Absolutely. The film is a metaphor to the life course and struggle itself. In this case, we are introduced to a Traveler, who is represented by a woman, but it could easily be a man as well. I wrote it from a woman’s perspective because that is what I know best and most of my friends are girls. I also do not have any brothers – sisters only.
Spanish cards represent different aspects of life that the Traveler has encountered on her way. There were people – males and females, friends and foes, Leaders (or so they were considered). There are two big objects – the Cup and the Sword. The Cup represents human greed and desire for power, while the Sword is the courage, the honesty, the kindness and the honor.
The flashbacks of the Traveler teleport us to the various countries and cities where she was throughout her life. They also show us various personas, nature, events that she has experienced. The narration is multilingual for the same reason –  different cultures met while living in various parts of the world. After travelling for so long, the Traveler is now lost and confused because no matter how much good she has seen, there was also a lot of injustice, unfairness, lies and unkindness she encountered.  After seeing so many places and people, but still not being able to detect much truth and honor in this world, she is feeling empty and exhausted. She feels powerless and hopeless from time to time. But then she stops crying and gets her courage back. She speaks to her ancestors in hopes to be able to find out if where they are now they have finally seen the Eternal Truth and Light.
The palette of the film is mostly black with the shadows of the light. The candle light is meant to create ambiance, tranquility, mystery and give some notes of maturity and seriousness. It also gives a special lightning to the face, making it look a little bit surreal, as the initial desire was for any person to be able to feel themselves in the Traveler’s shoes and project their face onto the screen in the imagination. In the end, the Traveler talks about finding someone special while circulating the world, and seeing sunshine around that persona because of the joy and kindness they breathed into her world. At that moment, the dark screen brightens up with the blurry candle light that is expanding. However, we do see the Traveler go back to the darkness where she came from in the beginning of the film. She is determined to keep looking for the Sword and she knows she will find it. In this case, darkness does not mean a negative thing, but it just makes the mystery of the character more powerful. We are not intended to know who she is exactly and how she appeared on Earth.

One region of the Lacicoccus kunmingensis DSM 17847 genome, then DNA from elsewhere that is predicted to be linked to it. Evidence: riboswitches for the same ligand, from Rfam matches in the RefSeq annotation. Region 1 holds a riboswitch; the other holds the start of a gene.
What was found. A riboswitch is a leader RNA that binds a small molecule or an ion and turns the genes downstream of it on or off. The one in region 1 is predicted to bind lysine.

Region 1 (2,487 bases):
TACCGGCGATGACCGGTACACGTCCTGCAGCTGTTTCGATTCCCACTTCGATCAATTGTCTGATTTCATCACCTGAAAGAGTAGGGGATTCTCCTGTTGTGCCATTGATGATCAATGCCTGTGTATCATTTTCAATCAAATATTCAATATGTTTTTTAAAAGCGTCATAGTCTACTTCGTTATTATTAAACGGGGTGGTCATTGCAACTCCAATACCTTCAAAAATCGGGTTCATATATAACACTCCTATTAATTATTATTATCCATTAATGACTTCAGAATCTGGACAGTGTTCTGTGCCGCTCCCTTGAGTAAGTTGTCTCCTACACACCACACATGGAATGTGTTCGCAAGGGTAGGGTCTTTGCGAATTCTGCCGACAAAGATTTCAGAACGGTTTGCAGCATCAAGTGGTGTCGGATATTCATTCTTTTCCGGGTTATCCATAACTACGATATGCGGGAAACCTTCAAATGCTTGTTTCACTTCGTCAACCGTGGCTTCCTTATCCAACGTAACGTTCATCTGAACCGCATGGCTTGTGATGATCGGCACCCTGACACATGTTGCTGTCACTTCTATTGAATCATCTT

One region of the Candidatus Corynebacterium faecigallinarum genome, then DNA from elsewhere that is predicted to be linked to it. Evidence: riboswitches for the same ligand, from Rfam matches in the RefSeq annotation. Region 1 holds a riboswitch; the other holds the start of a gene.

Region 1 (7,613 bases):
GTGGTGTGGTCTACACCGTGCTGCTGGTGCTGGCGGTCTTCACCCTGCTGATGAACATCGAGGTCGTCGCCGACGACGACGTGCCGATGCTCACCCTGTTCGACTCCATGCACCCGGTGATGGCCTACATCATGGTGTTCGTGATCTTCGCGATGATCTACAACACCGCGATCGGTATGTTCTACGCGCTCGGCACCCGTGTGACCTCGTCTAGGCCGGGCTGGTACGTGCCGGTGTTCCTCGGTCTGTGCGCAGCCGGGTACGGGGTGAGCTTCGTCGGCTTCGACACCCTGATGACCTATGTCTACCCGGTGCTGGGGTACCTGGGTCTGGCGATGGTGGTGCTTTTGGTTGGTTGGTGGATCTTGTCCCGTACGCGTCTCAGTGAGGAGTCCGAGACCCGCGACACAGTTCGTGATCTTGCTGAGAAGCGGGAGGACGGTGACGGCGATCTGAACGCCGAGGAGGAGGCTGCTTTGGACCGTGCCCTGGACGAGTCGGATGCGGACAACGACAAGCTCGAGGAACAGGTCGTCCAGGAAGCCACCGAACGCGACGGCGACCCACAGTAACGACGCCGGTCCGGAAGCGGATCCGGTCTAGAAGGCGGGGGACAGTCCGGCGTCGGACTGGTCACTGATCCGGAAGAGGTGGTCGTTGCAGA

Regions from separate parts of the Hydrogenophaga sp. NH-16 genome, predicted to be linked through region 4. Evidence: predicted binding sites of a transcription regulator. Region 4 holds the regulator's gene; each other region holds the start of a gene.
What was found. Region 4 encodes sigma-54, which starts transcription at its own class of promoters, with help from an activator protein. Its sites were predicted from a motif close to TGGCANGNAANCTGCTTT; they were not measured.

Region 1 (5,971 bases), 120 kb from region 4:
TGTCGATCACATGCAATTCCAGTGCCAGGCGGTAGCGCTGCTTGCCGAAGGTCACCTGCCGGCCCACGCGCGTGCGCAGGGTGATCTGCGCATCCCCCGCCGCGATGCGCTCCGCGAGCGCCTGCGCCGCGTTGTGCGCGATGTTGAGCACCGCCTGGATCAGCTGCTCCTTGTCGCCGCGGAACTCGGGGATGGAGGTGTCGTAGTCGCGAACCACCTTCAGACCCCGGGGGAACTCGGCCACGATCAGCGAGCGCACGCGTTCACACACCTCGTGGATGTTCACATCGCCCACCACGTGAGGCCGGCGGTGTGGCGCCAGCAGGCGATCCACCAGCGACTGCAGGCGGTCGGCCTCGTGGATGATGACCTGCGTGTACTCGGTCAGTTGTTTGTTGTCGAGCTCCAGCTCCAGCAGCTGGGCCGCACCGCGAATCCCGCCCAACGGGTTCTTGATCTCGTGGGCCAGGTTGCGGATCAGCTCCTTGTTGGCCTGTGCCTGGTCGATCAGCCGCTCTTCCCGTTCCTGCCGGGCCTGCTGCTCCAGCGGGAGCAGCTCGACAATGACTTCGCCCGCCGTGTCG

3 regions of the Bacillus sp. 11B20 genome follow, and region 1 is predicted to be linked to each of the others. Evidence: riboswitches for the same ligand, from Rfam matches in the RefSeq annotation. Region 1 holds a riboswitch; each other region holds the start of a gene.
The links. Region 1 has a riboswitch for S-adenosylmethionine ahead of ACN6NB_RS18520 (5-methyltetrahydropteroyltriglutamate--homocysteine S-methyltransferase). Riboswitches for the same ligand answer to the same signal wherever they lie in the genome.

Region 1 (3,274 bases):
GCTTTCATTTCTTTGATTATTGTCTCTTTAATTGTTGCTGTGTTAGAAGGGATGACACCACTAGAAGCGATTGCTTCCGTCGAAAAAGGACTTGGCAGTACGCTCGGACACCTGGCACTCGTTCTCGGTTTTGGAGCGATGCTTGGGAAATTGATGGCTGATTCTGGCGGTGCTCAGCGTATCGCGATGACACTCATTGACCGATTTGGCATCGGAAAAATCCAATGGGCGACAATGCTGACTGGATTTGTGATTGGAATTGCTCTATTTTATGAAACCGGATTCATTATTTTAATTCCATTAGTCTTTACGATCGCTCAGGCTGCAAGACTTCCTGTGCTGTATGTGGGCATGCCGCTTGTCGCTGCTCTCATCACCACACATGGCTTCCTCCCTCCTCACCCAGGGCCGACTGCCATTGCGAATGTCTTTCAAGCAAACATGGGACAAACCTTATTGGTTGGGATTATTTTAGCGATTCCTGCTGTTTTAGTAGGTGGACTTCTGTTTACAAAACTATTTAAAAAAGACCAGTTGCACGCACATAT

– In this film your talent emerges with countless different forms. What are your sources of inspiration and 0the artists you are inspired by, both for directing and acting?
 I celebrate a Russian director Andrey Tarkovskiy and an American David Lynch. Tarkovskiy is the creator of beautiful, powerful and symbolic films with flawless cinematography. The way he tells the story is captivating, it combines realism and sci-fi, has a tint of mystery but embraces reality as well. His pictures are magnetic and make you think for days after they end. David Lynch also has the ability of creating a story that does not have a clear explanation and you would have to process his twists for a while. This director makes his own world on screen become fully alive, with people talking weird, acting like they are not humans sometimes, with strange sounds and captivating music involved. He goes crazy, he goes nuts with his artistic drive. Whenever I watch his work, I barely understand if I am still on Planet Earth or not. I guess that is what fascinates me in him.
Another director I aspire to is Ryan Murphy with his captivating Assasination of Gianni Versace which breaks my heart but every time makes me want to watch these series again, just because of how celebrated the great designer is in it and how tragically broken his assassin is. All of Ryan’s shows – Pose, The Politician, American Horror Story are a true work of art, filled with bright colors and dramatic twists, making us present in the world on screen instead of just watching it.
I should also probably note Nicholas Winding Refn, the director of Drive, Only God Forgives and his recent series Too Old to Die Young. This director is a magician of neon lights and bloody scenes, as well as a deep meaningful silent conversations. He makes actions speak. A lot of his characters are quiet and they solve whatever they need to solve by doing, not saying. I actually think that my inspiration for this film comes a lot from his work.
There are a lot of various European film directors from Italy, France and Spain that captivate me with their work. Something that I especially love about Italian and Spanish films is the genuine action on screen. The actors are not acting – they are real people. Anything that happens, a funeral or a wedding, has a beautiful and delicate notes of reality, the human element of a mess and unscripted behavior, pure reality.
Some of the actors I aspire to are Christian Bale, Judi Dench, Alfred Molina, Andrey Mironov, Sienna Miller, Ryan Gosling, Laura Dern, Reese Whitherspoon, Kate Winslet, Benicio del Toro and Yuri Nikulin. It is a list of actors who are completely different from one another but each one of them took my breath away at some point.